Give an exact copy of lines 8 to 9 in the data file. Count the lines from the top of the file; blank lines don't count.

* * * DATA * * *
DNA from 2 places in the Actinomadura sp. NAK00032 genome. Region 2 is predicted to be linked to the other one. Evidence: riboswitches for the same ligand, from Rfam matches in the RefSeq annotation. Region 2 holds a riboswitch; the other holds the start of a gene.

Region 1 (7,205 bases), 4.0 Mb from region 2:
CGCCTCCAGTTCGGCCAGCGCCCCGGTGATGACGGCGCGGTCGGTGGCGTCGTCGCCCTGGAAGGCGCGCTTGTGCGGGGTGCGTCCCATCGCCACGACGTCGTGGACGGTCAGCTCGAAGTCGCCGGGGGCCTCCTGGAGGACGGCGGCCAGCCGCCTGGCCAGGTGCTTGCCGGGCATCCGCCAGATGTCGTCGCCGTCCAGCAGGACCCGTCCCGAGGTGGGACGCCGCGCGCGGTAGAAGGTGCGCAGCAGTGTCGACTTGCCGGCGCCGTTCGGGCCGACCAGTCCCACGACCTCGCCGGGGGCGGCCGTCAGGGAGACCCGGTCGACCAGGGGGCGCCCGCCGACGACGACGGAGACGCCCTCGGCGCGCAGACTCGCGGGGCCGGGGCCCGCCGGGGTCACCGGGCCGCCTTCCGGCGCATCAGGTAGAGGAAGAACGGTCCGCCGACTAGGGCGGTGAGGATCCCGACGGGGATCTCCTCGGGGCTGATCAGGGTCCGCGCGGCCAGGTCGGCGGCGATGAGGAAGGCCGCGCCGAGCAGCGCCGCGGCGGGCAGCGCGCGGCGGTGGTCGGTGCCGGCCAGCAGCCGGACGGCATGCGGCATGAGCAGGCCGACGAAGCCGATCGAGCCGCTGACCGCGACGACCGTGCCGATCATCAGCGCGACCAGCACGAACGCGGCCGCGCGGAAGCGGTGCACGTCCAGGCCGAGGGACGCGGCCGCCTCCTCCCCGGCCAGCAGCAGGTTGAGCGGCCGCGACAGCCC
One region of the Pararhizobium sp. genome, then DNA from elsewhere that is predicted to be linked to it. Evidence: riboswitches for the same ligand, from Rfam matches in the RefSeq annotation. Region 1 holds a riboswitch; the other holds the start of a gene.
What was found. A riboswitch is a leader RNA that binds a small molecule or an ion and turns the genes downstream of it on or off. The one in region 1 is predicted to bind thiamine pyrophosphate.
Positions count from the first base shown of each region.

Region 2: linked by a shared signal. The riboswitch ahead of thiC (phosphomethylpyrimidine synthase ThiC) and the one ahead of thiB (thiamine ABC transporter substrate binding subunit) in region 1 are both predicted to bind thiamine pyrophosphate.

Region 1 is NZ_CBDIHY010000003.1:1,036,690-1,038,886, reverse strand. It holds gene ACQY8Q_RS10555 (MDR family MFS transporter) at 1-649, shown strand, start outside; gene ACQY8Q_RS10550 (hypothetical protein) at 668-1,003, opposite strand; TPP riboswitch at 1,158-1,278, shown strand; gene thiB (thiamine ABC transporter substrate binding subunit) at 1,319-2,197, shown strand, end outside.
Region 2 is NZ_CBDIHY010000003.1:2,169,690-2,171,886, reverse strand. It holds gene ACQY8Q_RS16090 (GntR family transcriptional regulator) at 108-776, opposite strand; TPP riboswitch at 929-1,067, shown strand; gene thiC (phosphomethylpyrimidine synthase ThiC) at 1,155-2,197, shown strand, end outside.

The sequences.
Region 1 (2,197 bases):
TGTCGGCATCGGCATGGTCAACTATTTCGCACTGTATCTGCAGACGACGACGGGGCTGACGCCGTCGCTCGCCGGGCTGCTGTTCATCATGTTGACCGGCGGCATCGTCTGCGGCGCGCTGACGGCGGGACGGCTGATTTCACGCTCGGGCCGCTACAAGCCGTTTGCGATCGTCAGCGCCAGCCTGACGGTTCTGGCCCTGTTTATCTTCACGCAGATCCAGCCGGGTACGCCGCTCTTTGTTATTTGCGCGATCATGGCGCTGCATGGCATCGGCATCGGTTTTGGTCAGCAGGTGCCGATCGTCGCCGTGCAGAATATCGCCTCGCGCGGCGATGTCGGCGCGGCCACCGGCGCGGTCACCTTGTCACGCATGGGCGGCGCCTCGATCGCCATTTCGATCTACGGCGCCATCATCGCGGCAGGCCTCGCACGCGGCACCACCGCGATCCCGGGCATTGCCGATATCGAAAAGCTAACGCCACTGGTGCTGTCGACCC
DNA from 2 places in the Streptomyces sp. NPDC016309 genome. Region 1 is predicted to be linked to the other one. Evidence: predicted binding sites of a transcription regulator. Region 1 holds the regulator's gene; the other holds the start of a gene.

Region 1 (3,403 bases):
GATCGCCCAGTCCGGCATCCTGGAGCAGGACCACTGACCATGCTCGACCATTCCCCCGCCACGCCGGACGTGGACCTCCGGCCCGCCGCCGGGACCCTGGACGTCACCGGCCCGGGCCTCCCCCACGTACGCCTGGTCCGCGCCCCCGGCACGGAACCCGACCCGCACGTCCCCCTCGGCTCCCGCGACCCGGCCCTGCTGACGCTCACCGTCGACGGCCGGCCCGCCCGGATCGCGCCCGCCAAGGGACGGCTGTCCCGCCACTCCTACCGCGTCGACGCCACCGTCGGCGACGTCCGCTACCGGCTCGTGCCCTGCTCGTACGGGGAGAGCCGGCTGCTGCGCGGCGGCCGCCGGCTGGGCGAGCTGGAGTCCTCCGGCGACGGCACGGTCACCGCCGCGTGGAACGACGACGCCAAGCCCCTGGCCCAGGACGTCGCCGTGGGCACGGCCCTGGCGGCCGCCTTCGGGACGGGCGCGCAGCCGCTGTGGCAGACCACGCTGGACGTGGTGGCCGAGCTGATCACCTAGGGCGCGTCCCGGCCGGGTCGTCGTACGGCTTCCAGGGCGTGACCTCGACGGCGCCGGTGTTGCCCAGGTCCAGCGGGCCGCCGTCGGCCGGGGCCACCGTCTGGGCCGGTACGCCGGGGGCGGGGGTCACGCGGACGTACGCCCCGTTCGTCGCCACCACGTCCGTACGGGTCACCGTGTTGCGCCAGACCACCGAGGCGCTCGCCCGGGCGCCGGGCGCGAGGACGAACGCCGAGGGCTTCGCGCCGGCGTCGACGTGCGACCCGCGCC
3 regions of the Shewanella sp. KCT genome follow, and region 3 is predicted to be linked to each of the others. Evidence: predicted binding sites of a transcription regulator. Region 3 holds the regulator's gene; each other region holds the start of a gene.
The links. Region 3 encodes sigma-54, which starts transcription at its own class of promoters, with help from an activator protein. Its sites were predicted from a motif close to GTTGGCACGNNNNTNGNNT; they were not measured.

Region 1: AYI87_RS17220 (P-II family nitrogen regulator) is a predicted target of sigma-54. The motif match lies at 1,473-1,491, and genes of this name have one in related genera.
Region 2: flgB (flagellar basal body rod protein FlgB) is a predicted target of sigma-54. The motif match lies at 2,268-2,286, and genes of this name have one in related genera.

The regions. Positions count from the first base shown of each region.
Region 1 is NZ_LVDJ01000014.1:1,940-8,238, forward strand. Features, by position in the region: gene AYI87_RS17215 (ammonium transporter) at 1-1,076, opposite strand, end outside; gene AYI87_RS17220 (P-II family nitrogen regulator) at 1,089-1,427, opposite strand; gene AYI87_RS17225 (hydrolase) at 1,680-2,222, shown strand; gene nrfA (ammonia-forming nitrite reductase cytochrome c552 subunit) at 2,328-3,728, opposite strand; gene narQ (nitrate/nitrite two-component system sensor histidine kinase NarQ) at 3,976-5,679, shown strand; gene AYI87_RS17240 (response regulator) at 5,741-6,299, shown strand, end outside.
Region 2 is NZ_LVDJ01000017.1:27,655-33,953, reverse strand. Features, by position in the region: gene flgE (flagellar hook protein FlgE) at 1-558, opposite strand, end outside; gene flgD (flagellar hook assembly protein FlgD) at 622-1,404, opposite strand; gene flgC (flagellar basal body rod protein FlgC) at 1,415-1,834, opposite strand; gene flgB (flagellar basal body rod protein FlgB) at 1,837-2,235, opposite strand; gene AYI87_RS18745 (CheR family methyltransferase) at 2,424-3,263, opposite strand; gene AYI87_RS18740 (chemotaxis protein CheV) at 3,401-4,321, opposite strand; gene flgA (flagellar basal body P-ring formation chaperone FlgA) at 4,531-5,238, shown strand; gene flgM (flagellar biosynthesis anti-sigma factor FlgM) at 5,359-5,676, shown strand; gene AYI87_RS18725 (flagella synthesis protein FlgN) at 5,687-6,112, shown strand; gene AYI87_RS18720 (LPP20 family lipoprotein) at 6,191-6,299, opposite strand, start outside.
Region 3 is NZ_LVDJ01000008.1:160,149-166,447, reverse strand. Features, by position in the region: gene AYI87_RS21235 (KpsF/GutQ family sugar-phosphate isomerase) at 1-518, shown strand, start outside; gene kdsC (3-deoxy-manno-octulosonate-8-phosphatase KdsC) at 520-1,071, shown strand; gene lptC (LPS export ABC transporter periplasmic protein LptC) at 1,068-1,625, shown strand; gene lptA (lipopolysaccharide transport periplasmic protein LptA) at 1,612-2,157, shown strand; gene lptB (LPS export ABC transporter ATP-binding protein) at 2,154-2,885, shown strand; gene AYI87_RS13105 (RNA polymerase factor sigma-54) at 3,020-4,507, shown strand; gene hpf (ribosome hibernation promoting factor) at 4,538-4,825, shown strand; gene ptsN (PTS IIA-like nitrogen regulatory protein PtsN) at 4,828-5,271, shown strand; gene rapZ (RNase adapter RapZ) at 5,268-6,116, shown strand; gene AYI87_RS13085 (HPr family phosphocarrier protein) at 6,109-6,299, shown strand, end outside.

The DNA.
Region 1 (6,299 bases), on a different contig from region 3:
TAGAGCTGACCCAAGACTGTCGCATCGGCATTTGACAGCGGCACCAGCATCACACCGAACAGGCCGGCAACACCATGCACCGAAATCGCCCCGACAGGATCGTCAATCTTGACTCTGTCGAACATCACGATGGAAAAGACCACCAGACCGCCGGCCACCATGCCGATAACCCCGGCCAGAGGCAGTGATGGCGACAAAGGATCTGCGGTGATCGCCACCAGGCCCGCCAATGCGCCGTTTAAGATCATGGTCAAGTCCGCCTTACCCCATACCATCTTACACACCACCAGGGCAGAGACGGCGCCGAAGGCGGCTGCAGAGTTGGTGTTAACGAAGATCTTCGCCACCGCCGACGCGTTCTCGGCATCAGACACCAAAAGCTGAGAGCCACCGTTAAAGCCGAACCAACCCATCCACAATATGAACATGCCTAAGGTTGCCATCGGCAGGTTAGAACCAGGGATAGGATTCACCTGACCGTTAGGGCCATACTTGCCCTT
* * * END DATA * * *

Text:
Region 1 is NZ_CBDIHY010000003.1:1,036,690-1,038,886, reverse strand. It holds gene ACQY8Q_RS10555 (MDR family MFS transporter) at 1-649, shown strand, start outside; gene ACQY8Q_RS10550 (hypothetical protein) at 668-1,003, opposite strand; TPP riboswitch at 1,158-1,278, shown strand; gene thiB (thiamine ABC transporter substrate binding subunit) at 1,319-2,197, shown strand, end outside.
Region 2 is NZ_CBDIHY010000003.1:2,169,690-2,171,886, reverse strand. It holds gene ACQY8Q_RS16090 (GntR family transcriptional regulator) at 108-776, opposite strand; TPP riboswitch at 929-1,067, shown strand; gene thiC (phosphomethylpyrimidine synthase ThiC) at 1,155-2,197, shown strand, end outside.